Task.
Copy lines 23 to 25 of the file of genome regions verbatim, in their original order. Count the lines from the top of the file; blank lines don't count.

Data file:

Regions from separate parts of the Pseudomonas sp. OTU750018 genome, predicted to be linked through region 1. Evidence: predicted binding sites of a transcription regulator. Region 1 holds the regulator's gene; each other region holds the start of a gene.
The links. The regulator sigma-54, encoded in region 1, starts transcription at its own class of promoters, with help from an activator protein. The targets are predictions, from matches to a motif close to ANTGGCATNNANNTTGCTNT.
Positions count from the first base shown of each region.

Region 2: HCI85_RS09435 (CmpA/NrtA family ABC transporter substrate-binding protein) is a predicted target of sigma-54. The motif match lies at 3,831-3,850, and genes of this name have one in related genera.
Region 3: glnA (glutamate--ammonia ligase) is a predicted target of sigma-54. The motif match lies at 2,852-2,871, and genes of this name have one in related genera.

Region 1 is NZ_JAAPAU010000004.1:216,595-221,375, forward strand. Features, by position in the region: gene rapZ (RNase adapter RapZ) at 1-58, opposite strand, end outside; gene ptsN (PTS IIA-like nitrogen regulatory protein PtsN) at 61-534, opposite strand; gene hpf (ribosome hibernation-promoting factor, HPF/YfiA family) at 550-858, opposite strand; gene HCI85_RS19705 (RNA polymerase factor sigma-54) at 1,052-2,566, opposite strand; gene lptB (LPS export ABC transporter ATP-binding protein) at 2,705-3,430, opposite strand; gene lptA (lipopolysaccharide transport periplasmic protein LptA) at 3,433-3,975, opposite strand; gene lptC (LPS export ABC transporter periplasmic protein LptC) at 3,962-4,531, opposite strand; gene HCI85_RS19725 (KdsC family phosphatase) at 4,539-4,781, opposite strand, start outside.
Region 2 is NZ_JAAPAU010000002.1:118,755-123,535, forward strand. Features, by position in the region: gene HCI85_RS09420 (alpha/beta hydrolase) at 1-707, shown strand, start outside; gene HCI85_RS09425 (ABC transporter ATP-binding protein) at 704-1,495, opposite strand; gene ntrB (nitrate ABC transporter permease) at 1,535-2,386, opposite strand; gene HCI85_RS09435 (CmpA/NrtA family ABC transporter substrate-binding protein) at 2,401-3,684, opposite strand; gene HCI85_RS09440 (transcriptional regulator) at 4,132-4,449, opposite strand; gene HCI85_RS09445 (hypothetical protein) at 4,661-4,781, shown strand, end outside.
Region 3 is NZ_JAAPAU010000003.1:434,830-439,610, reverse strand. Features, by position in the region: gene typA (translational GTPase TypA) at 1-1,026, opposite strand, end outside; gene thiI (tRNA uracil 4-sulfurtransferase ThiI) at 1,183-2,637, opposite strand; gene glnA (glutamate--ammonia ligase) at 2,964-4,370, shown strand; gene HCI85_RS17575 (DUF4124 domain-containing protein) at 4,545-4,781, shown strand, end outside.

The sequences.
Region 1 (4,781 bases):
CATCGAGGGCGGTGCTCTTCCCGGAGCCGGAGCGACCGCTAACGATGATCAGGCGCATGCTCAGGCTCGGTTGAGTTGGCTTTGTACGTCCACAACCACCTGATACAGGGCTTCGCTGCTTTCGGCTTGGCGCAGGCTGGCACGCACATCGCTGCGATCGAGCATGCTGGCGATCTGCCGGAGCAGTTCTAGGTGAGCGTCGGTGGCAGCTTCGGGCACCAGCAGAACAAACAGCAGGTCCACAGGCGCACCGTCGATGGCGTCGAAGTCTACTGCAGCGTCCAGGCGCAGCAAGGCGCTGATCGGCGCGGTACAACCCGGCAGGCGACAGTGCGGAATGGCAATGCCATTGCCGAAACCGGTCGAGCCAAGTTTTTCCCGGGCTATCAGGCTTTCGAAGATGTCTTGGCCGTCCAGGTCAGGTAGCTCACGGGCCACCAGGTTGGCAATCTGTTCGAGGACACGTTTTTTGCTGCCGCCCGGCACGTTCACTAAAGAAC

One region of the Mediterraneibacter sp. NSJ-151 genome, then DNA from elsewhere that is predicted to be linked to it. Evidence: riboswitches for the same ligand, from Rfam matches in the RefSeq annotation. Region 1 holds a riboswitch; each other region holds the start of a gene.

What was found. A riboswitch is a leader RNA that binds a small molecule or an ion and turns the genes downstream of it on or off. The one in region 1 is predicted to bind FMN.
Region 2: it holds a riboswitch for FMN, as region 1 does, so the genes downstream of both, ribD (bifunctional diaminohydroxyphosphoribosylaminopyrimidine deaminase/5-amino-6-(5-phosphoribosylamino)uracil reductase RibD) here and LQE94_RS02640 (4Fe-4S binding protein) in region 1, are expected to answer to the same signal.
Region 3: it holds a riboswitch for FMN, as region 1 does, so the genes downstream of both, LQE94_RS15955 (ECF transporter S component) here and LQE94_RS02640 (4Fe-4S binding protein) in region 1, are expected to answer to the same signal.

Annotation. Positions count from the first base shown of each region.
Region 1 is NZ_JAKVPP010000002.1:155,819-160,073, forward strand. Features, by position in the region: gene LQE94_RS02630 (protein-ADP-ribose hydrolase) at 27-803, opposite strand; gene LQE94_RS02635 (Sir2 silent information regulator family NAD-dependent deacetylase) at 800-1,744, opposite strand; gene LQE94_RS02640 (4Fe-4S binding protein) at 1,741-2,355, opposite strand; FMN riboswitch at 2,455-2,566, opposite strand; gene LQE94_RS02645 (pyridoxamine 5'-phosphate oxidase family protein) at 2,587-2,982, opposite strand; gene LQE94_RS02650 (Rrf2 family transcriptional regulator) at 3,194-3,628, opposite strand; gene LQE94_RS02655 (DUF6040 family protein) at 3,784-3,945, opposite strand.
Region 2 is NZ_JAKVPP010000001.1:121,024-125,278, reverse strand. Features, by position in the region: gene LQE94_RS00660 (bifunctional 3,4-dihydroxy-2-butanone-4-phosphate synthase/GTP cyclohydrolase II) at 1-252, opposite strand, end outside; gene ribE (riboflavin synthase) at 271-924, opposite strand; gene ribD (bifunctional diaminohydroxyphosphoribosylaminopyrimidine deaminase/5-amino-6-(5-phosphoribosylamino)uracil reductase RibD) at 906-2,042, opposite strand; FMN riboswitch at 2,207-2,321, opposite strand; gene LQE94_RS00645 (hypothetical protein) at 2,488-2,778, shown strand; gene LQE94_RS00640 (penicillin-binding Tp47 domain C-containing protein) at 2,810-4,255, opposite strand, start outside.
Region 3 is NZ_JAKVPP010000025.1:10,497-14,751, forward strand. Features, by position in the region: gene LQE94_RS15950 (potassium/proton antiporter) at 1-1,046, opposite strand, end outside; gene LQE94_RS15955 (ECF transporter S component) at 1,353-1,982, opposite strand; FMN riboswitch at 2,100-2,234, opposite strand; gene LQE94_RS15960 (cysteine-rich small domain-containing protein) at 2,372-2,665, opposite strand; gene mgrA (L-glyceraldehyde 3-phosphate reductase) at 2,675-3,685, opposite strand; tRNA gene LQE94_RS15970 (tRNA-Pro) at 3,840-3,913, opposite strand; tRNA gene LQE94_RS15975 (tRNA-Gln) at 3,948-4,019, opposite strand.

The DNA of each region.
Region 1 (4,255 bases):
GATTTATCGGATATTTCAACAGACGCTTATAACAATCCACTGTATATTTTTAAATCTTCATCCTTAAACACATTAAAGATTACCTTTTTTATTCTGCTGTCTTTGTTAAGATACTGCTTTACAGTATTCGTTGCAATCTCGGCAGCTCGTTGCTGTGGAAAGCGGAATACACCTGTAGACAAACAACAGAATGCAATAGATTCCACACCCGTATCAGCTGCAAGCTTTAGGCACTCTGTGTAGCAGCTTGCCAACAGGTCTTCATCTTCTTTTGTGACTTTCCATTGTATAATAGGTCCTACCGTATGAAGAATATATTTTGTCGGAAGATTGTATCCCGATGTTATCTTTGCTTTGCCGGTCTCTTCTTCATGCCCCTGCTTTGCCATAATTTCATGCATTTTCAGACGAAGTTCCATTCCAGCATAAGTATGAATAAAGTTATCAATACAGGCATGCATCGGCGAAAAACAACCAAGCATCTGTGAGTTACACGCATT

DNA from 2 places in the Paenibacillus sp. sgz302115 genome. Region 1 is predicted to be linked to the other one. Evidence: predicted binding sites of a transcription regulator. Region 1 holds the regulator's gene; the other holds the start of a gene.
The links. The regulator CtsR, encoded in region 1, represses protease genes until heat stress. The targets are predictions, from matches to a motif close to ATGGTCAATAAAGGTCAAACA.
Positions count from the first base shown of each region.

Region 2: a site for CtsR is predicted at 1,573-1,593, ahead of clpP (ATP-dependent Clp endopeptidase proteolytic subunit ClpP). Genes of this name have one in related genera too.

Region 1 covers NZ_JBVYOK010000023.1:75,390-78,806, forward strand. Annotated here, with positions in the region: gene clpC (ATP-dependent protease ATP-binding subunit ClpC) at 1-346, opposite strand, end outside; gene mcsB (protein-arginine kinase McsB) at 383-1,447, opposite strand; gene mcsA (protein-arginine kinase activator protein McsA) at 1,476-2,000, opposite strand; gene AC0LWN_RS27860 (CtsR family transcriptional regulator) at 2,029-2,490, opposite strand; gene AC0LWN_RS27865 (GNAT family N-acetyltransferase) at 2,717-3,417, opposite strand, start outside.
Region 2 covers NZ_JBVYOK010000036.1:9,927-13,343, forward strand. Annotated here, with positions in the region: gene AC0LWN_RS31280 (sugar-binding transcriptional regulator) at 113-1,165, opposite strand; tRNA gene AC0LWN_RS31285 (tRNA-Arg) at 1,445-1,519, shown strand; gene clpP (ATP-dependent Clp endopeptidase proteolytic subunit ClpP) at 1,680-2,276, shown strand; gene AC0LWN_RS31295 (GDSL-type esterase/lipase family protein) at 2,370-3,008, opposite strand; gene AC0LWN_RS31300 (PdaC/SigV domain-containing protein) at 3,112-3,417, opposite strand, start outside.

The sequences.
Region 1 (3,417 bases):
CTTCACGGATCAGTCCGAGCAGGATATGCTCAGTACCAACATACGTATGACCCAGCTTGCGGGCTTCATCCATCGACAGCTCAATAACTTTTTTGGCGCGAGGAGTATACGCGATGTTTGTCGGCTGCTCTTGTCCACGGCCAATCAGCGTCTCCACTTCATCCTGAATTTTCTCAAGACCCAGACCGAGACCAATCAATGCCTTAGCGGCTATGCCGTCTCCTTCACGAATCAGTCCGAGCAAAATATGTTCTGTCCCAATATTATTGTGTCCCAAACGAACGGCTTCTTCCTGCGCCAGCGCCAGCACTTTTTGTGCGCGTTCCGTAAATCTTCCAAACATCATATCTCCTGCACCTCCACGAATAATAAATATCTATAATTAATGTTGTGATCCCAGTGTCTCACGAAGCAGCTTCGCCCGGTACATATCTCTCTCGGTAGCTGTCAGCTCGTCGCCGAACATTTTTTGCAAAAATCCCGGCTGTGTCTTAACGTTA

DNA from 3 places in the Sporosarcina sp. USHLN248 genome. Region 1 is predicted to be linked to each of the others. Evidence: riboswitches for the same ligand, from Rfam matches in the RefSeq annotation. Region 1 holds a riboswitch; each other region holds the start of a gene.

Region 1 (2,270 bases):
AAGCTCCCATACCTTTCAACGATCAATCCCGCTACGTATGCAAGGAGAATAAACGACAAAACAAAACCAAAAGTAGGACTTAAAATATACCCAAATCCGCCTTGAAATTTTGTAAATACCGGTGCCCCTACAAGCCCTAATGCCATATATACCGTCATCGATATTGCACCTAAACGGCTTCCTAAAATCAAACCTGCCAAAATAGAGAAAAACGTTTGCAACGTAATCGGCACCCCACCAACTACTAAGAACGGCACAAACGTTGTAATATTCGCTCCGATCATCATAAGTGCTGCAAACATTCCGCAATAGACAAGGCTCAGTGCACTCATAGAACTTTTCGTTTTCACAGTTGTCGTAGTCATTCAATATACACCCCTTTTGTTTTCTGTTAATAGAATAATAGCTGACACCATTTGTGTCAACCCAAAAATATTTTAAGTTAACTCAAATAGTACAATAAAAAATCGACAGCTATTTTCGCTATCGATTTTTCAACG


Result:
DNA from 2 places in the Paenibacillus sp. sgz302115 genome. Region 1 is predicted to be linked to the other one. Evidence: predicted binding sites of a transcription regulator. Region 1 holds the regulator's gene; the other holds the start of a gene.
The links. The regulator CtsR, encoded in region 1, represses protease genes until heat stress. The targets are predictions, from matches to a motif close to ATGGTCAATAAAGGTCAAACA.
Positions count from the first base shown of each region.